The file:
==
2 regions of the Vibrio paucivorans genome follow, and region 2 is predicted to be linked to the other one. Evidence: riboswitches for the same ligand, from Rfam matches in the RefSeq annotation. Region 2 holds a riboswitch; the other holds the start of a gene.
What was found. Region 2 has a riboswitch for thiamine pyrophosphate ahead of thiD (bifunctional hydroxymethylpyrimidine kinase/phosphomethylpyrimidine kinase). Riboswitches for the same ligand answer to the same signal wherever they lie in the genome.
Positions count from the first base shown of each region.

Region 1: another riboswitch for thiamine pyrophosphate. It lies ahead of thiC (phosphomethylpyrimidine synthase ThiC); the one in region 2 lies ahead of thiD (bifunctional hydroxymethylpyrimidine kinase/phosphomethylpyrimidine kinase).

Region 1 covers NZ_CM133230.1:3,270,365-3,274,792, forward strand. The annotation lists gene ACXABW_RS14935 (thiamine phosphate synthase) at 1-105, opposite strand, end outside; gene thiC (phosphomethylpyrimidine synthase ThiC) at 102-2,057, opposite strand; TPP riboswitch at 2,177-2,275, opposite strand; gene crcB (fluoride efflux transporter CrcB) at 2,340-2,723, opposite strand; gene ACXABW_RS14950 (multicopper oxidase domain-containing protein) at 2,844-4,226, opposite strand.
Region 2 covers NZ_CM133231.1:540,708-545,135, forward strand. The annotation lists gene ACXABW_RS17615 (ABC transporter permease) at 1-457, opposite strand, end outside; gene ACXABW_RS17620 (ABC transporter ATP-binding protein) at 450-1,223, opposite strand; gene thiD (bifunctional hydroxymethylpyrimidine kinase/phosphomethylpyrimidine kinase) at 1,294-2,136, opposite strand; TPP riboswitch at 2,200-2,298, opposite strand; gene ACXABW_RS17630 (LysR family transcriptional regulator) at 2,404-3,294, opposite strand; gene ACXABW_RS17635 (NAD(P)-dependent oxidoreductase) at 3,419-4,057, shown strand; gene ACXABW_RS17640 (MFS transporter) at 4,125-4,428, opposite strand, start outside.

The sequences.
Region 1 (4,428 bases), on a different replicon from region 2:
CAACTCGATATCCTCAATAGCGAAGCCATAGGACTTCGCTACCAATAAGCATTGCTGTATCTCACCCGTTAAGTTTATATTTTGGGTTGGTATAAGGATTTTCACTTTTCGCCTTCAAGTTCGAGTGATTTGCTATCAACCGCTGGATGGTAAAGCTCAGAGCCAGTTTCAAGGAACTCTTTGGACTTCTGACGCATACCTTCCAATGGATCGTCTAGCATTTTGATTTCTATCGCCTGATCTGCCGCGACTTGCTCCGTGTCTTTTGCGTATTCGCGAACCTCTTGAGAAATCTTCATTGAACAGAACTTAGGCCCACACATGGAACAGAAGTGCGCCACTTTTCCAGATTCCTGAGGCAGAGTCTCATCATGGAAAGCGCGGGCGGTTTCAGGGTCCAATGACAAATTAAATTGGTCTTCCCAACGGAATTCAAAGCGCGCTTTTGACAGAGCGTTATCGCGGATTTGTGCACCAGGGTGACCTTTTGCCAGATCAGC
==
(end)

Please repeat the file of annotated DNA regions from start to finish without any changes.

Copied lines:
2 regions of the Vibrio paucivorans genome follow, and region 2 is predicted to be linked to the other one. Evidence: riboswitches for the same ligand, from Rfam matches in the RefSeq annotation. Region 2 holds a riboswitch; the other holds the start of a gene.
What was found. Region 2 has a riboswitch for thiamine pyrophosphate ahead of thiD (bifunctional hydroxymethylpyrimidine kinase/phosphomethylpyrimidine kinase). Riboswitches for the same ligand answer to the same signal wherever they lie in the genome.
Positions count from the first base shown of each region.

Region 1: another riboswitch for thiamine pyrophosphate. It lies ahead of thiC (phosphomethylpyrimidine synthase ThiC); the one in region 2 lies ahead of thiD (bifunctional hydroxymethylpyrimidine kinase/phosphomethylpyrimidine kinase).

Region 1 covers NZ_CM133230.1:3,270,365-3,274,792, forward strand. The annotation lists gene ACXABW_RS14935 (thiamine phosphate synthase) at 1-105, opposite strand, end outside; gene thiC (phosphomethylpyrimidine synthase ThiC) at 102-2,057, opposite strand; TPP riboswitch at 2,177-2,275, opposite strand; gene crcB (fluoride efflux transporter CrcB) at 2,340-2,723, opposite strand; gene ACXABW_RS14950 (multicopper oxidase domain-containing protein) at 2,844-4,226, opposite strand.
Region 2 covers NZ_CM133231.1:540,708-545,135, forward strand. The annotation lists gene ACXABW_RS17615 (ABC transporter permease) at 1-457, opposite strand, end outside; gene ACXABW_RS17620 (ABC transporter ATP-binding protein) at 450-1,223, opposite strand; gene thiD (bifunctional hydroxymethylpyrimidine kinase/phosphomethylpyrimidine kinase) at 1,294-2,136, opposite strand; TPP riboswitch at 2,200-2,298, opposite strand; gene ACXABW_RS17630 (LysR family transcriptional regulator) at 2,404-3,294, opposite strand; gene ACXABW_RS17635 (NAD(P)-dependent oxidoreductase) at 3,419-4,057, shown strand; gene ACXABW_RS17640 (MFS transporter) at 4,125-4,428, opposite strand, start outside.

The sequences.
Region 1 (4,428 bases), on a different replicon from region 2:
CAACTCGATATCCTCAATAGCGAAGCCATAGGACTTCGCTACCAATAAGCATTGCTGTATCTCACCCGTTAAGTTTATATTTTGGGTTGGTATAAGGATTTTCACTTTTCGCCTTCAAGTTCGAGTGATTTGCTATCAACCGCTGGATGGTAAAGCTCAGAGCCAGTTTCAAGGAACTCTTTGGACTTCTGACGCATACCTTCCAATGGATCGTCTAGCATTTTGATTTCTATCGCCTGATCTGCCGCGACTTGCTCCGTGTCTTTTGCGTATTCGCGAACCTCTTGAGAAATCTTCATTGAACAGAACTTAGGCCCACACATGGAACAGAAGTGCGCCACTTTTCCAGATTCCTGAGGCAGAGTCTCATCATGGAAAGCGCGGGCGGTTTCAGGGTCCAATGACAAATTAAATTGGTCTTCCCAACGGAATTCAAAGCGCGCTTTTGACAGAGCGTTATCGCGGATTTGTGCACCAGGGTGACCTTTTGCCAGATCAGC